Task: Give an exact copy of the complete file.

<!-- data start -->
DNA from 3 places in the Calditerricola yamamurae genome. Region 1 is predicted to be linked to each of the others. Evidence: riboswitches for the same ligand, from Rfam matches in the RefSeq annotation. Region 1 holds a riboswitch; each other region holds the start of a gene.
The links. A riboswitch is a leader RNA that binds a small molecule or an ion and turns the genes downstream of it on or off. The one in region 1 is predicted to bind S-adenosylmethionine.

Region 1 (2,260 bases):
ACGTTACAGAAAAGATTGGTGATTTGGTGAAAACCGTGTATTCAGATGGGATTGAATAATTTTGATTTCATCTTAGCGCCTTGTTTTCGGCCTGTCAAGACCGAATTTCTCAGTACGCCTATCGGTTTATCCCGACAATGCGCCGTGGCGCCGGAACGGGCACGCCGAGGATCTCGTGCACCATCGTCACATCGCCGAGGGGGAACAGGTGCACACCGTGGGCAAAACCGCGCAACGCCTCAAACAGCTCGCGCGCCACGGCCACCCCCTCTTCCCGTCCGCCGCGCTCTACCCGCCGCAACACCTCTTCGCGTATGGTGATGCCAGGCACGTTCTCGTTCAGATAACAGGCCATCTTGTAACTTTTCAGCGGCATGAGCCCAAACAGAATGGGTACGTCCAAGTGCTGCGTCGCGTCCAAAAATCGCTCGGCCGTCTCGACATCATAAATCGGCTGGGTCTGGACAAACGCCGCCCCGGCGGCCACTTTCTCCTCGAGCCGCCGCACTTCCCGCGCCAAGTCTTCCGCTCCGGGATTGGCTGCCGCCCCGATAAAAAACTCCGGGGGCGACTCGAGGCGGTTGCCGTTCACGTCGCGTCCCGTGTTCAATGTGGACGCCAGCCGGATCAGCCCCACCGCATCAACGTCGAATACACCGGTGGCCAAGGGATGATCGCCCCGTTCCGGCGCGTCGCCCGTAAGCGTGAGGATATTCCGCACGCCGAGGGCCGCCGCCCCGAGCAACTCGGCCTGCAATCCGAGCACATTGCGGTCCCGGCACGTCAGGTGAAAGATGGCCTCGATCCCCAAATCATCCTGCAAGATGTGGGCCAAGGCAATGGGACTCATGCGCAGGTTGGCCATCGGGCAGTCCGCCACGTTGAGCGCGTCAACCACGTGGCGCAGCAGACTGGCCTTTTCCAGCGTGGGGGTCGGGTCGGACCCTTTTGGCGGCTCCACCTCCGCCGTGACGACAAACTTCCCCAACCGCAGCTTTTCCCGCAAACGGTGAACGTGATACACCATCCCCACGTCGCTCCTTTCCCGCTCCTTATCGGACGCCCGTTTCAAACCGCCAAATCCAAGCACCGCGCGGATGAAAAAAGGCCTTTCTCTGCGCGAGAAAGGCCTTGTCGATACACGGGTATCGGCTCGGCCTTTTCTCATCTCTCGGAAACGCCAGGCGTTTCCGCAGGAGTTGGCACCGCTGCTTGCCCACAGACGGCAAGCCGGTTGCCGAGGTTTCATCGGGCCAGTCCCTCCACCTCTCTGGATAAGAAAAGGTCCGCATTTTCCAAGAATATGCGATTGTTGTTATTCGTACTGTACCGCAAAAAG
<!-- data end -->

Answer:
DNA from 3 places in the Calditerricola yamamurae genome. Region 1 is predicted to be linked to each of the others. Evidence: riboswitches for the same ligand, from Rfam matches in the RefSeq annotation. Region 1 holds a riboswitch; each other region holds the start of a gene.
The links. A riboswitch is a leader RNA that binds a small molecule or an ion and turns the genes downstream of it on or off. The one in region 1 is predicted to bind S-adenosylmethionine.

Region 1 (2,260 bases):
ACGTTACAGAAAAGATTGGTGATTTGGTGAAAACCGTGTATTCAGATGGGATTGAATAATTTTGATTTCATCTTAGCGCCTTGTTTTCGGCCTGTCAAGACCGAATTTCTCAGTACGCCTATCGGTTTATCCCGACAATGCGCCGTGGCGCCGGAACGGGCACGCCGAGGATCTCGTGCACCATCGTCACATCGCCGAGGGGGAACAGGTGCACACCGTGGGCAAAACCGCGCAACGCCTCAAACAGCTCGCGCGCCACGGCCACCCCCTCTTCCCGTCCGCCGCGCTCTACCCGCCGCAACACCTCTTCGCGTATGGTGATGCCAGGCACGTTCTCGTTCAGATAACAGGCCATCTTGTAACTTTTCAGCGGCATGAGCCCAAACAGAATGGGTACGTCCAAGTGCTGCGTCGCGTCCAAAAATCGCTCGGCCGTCTCGACATCATAAATCGGCTGGGTCTGGACAAACGCCGCCCCGGCGGCCACTTTCTCCTCGAGCCGCCGCACTTCCCGCGCCAAGTCTTCCGCTCCGGGATTGGCTGCCGCCCCGATAAAAAACTCCGGGGGCGACTCGAGGCGGTTGCCGTTCACGTCGCGTCCCGTGTTCAATGTGGACGCCAGCCGGATCAGCCCCACCGCATCAACGTCGAATACACCGGTGGCCAAGGGATGATCGCCCCGTTCCGGCGCGTCGCCCGTAAGCGTGAGGATATTCCGCACGCCGAGGGCCGCCGCCCCGAGCAACTCGGCCTGCAATCCGAGCACATTGCGGTCCCGGCACGTCAGGTGAAAGATGGCCTCGATCCCCAAATCATCCTGCAAGATGTGGGCCAAGGCAATGGGACTCATGCGCAGGTTGGCCATCGGGCAGTCCGCCACGTTGAGCGCGTCAACCACGTGGCGCAGCAGACTGGCCTTTTCCAGCGTGGGGGTCGGGTCGGACCCTTTTGGCGGCTCCACCTCCGCCGTGACGACAAACTTCCCCAACCGCAGCTTTTCCCGCAAACGGTGAACGTGATACACCATCCCCACGTCGCTCCTTTCCCGCTCCTTATCGGACGCCCGTTTCAAACCGCCAAATCCAAGCACCGCGCGGATGAAAAAAGGCCTTTCTCTGCGCGAGAAAGGCCTTGTCGATACACGGGTATCGGCTCGGCCTTTTCTCATCTCTCGGAAACGCCAGGCGTTTCCGCAGGAGTTGGCACCGCTGCTTGCCCACAGACGGCAAGCCGGTTGCCGAGGTTTCATCGGGCCAGTCCCTCCACCTCTCTGGATAAGAAAAGGTCCGCATTTTCCAAGAATATGCGATTGTTGTTATTCGTACTGTACCGCAAAAAG